I got digital reading in 3 different places

1. 12vDC socket off the House batteries it was reading 11.9vDC when shorepower was off. When I connected the shorepower the reading went to 14.2vDC

2. Onan AGS it was reading 12.3vDC when shorepower was off. When I connected the shorepower the reading went to 12.5vDC

3. Voltmeter on house batteries it was reading 12.26vDC when shorepower was off. When I connected the shorepower the reading went to 12.48vDC

Note: By the time I am typing this, I look up at the AGS and it is now reading 12.6vDC So it is rising, but I have not done anything to turn a switch on or off. I can't turn it off anyway if I have AC shore power

Of course I rarely if ever go inside the actual battery compartment, but based on always having a visual of #1 & #3 above; I assume that my batteries are always slow charging if I have AC power. Now if I crank up, I get more juice. It is like slow maintainer .2 amps vs 2 amps or something? I notice this on Onan AGS display because I always crank up to move slide or level coach.

Very curious as to your thoughts and what this may mean.
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Old 05-20-2020, 04:25 AM   #34
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DKoldman, I finally understand what you are talking about. The green light does not indicate the switch being on or off. The green light just tells you 12 volts in on the buss bar. The green light is powered by the battery and/or the converter. Being on shore power does not prevent you from turning off the battery's. A way to test this is turn on a light and leave it on. Unplug from shore power. The converter is now off. If the light is still lit, the battery is on.Turn the disconnect off and the light will go out. At this point the green light is out because both the shore power and the battery are disconnected. Being on shore power has nothing to do with you being able to turn off the battery. If the green light is on it is being powered by the converter and/or the battery. If the house light goes out the battery is disconnected. If you do not touch the switch and plug back into shore power the house light will come back on because the converter will be on.
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Old 05-20-2020, 12:28 PM   #35
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THOR #13058
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Originally Posted by cavie View Post
DKoldman, I finally understand what you are talking about. The green light does not indicate the switch being on or off. The green light just tells you 12 volts in on the buss bar. The green light is powered by the battery and/or the converter. Being on shore power does not prevent you from turning off the battery's. A way to test this is turn on a light and leave it on. Unplug from shore power. The converter is now off. If the light is still lit, the battery is on.Turn the disconnect off and the light will go out. At this point the green light is out because both the shore power and the battery are disconnected. Being on shore power has nothing to do with you being able to turn off the battery. If the green light is on it is being powered by the converter and/or the battery. If the house light goes out the battery is disconnected. If you do not touch the switch and plug back into shore power the house light will come back on because the converter will be on.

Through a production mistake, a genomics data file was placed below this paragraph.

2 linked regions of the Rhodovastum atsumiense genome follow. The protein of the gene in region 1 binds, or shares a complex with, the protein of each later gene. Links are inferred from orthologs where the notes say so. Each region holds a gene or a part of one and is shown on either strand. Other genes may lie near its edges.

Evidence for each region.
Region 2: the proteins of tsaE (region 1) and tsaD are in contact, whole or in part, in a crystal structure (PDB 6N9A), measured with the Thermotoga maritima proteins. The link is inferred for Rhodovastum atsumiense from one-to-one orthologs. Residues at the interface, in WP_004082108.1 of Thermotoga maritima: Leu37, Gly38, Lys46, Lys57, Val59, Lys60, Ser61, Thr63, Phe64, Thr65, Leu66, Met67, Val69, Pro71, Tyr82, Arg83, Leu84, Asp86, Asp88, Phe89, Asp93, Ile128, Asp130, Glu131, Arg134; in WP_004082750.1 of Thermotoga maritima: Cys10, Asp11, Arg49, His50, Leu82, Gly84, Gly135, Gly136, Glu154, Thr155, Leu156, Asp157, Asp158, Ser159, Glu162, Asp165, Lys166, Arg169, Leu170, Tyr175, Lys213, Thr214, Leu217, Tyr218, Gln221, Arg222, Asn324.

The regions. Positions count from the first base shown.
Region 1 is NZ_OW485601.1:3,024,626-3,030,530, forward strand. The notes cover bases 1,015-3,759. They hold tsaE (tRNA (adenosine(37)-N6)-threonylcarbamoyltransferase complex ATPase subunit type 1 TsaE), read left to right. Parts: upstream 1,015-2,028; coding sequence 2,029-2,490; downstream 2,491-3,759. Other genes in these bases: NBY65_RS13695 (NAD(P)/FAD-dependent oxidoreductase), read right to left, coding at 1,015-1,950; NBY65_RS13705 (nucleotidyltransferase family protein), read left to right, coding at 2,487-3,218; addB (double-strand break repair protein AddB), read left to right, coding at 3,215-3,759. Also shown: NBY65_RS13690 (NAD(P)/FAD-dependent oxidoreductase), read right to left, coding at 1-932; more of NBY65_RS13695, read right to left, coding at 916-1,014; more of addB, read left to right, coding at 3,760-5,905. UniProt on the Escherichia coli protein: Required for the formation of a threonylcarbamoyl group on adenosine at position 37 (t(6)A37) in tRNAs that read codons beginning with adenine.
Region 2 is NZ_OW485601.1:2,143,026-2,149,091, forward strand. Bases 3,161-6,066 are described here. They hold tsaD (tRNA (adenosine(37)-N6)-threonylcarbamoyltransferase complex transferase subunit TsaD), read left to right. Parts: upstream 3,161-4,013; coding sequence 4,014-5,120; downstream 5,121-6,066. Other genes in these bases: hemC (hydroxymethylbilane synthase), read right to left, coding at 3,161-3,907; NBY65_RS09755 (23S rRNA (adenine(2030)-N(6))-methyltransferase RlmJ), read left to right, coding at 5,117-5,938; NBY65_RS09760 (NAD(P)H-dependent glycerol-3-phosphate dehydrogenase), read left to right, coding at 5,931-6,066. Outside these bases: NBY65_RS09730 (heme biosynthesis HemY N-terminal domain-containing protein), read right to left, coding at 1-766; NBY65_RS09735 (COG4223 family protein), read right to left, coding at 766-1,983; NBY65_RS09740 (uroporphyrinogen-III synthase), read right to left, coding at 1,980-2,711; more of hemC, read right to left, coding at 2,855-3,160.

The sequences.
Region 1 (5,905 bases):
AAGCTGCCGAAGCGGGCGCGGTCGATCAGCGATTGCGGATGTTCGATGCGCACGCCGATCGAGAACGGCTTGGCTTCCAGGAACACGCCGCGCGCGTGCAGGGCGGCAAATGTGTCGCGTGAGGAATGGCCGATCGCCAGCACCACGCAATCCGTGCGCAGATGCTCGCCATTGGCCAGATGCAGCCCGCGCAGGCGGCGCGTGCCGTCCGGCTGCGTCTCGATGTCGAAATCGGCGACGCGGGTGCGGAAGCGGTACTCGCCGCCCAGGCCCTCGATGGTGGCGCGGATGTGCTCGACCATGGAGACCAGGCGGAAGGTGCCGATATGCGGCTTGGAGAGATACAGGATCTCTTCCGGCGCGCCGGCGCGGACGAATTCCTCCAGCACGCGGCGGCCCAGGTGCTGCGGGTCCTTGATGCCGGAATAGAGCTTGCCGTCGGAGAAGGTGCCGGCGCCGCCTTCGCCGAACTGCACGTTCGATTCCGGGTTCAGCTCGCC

Cavie,

You got it, everything you describe is exactly what happens, so we are 100% aligned on the material facts However, your below statement is what got me asking this question in the first place.

"Being on shore power has nothing to do with you being able to turn off the battery."

Given and when I am on shore power, as of right now I know of no way to turn OFF the house battery? This is what started my belief of the difference because my belief is that in Thor; if you have Shorepower you can switch the House batteries on / off ( Use / Store) My On/Off Switch is powerless (pun intended) and always On. For that reason, I believe I am getting some slow charge to my batteries. This to me is good news and better than expected because if true; then it is impossible for me to have connection to shore power and mistakenly have that disconnect switch on Off (Winnebago) Shore Mode (Thor), and later learn that the batteries were not being charged? I say this because on the Thor posts I keep reading, I see others telling Users to make sure the Switch is in Use mode if they expect it to charge.

btw,

Your last post made it to my SOP Manual that I keep for my RV.
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Old 05-20-2020, 04:46 PM   #36
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THOR #12281
Disconnect Right On Battery

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Originally Posted by cavie View Post
There are parricedic loads being used wither your disconnect sw is on or off. LP Detector, CO detector, Radio memory. The only way to stop that it to install a disconnect right on the battery.
Yes, I learned that the hard way when I left my new RV for a couple of weeks with only the cabin master switch turned off. The batteries discharged.
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Old 05-20-2020, 05:42 PM   #37